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Court clears way for Jones in congressional race

Former Florida data scientist Rebekah Jones turned herself in to authorities Sunday night. She accuses the state of retaliating against her for speaking out about its COVID-19 policies and officials' decisions related to the pandemic.
Courtesy Rebekah Jones
Former Florida data scientist Rebekah Jones turned herself in to authorities Sunday night. She accuses the state of retaliating against her for speaking out about its COVID-19 policies and officials' decisions related to the pandemic.

On the eve of the primary election, an appeals court Monday overturned a ruling that would have blocked Democrat Rebekah Jones from running for a Northwest Florida congressional seat.

A three-judge panel of the 1st District Court of Appeal rejected a ruling by Leon County Circuit Judge John Cooper that said Jones was ineligible to run in Congressional District 1 because she had not been a member of the Democratic Party for 365 days before qualifying for the race.

Jones, a former Florida Department of Health employee, entered the race after drawing widespread attention for alleging that Gov. Ron DeSantis’ administration manipulated COVID-19 data. Her primary opponent, Peggy Schiller, and another plaintiff filed the lawsuit in July challenging Jones’ eligibility.

Cooper cited a two-month period in 2021 when Jones was registered without party affiliation, saying that made her ineligible under the 365-day requirement in state law.

The appeals-court ruling, however, did not focus on whether Jones had been a registered Democrat for the required amount of time. Instead, it said state law did not allow the legal challenge after the Department of State had determined that Jones qualified for the ballot.

The law requires candidates to affirm in writing that they meet requirements related to party affiliation. But the appeals-court ruling said the law “does not require proof of actual party affiliation, nor does it speak at all to disqualification of a candidate if those sworn affirmations turn out to be untrue. It provides no express authority to disqualify a party candidate if she was not in fact a registered party member during the 365-day window.”

“If we were to construe the party affiliation statement in (a section of state law) as a basis for disqualification, we would be reading into the statute what the Legislature chose not to include,” said the ruling, written by Judge Rachel Nordby and joined by Judges Harvey Jay and Scott Makar.

Makar, in a concurring opinion, pointed to a “gap in the statute” and wrote that the Legislature “may wish to consider implementing a mechanism to decide, early-on, the bona fides of a political primary candidate’s party oath; currently, one is lacking and requires that political party candidates be taken at their word, which is likely not to be sustainable.”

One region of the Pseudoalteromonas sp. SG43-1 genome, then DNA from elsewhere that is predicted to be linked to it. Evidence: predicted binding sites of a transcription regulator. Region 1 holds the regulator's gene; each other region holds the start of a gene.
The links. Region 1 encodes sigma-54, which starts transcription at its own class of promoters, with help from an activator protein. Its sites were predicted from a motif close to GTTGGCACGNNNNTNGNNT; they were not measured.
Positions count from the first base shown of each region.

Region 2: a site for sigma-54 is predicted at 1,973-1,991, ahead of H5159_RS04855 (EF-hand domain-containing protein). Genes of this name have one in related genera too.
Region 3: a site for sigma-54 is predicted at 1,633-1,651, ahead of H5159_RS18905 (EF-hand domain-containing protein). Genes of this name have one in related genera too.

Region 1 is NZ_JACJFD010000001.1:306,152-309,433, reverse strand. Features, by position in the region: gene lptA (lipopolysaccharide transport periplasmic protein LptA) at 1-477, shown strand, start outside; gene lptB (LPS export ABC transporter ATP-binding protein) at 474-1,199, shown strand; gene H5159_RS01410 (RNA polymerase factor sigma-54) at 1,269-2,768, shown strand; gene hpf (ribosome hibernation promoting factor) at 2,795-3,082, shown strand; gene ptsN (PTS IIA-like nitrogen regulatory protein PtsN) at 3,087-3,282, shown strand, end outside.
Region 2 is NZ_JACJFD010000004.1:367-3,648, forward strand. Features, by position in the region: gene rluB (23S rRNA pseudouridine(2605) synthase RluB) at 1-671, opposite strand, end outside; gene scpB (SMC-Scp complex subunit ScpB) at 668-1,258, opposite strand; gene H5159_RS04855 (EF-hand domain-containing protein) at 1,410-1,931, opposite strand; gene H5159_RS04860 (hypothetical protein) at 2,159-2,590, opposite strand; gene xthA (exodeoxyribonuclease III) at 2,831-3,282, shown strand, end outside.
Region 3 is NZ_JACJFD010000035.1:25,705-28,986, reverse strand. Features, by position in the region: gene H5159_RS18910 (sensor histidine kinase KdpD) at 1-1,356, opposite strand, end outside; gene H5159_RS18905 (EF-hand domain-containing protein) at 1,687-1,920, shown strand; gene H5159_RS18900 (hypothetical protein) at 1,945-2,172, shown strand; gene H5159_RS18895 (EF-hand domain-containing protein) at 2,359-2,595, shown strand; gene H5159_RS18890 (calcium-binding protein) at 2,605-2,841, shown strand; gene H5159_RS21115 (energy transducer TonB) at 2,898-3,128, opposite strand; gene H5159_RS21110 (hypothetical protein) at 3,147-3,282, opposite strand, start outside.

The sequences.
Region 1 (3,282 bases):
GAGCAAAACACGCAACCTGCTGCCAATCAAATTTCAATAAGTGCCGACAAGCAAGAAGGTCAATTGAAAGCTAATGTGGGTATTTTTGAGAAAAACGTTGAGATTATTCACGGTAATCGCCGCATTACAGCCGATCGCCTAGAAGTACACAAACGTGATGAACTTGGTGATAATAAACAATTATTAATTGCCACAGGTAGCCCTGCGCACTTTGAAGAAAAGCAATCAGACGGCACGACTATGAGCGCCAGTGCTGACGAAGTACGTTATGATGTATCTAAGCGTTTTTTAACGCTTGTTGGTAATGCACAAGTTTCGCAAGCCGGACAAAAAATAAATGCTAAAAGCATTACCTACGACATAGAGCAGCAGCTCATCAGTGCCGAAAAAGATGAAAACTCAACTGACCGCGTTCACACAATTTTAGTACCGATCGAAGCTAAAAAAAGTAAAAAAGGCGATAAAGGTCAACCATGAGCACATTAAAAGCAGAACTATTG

“As a foundational matter … if a government-run primary election is to be feasible, a statutory standard of some sort is necessary to categorize and deem eligible those who seek the nomination of a political party,” Makar wrote. “The standard may be lax or strict, but who is to enforce the statutory standard and when enforcement is allowed ought to be made clear in the statute itself, which this case demonstrates is lacking. At a minimum, a political party ought to have a point of entry and a means to express its view about candidates’ party qualifications under the statute; and a limited window for legal challenge ought to be specified to avoid the type of on-the-ballot/off-the-ballot seesaw that occurred in this case.”

Makar also suggested the current law could lead to chicanery.

“Moreover, it gives me great pause in voting to reverse the trial court’s thoughtful and facially reasonable order that some ill-motivated ne’er-do-wells may attempt to pawn themselves off as legitimate members of a political party, when they are not, simply to inject chaos or conspiratorial intrigue into a party’s primary; the ingenuity and unscrupulousness reflected in political gamesmanship knows no bounds,” Makar wrote. “In this case, however, it is clear that the candidate in question falls decidedly in the Democrat side of the ledger and is not attempting to be a non-Democrat in Democrat clothing.”

Democrats are seeking to unseat U.S. Rep. Matt Gaetz, R-Fla., in Congressional District 1 in Escambia, Santa Rosa, Okaloosa and Walton counties. Gaetz faces two GOP opponents in Tuesday’s primary in the heavily Republican district.

The decision Monday came after the Tallahassee-based appeals court on Friday also overturned a Cooper ruling that would have blocked Republican Jerry Torres from running in Congressional District 14 in Hillsborough and Pinellas counties. The Florida Democratic Party and other plaintiffs filed a lawsuit alleging Torres did not have qualifying paperwork properly notarized.

Jim Saunders - News Service of Florida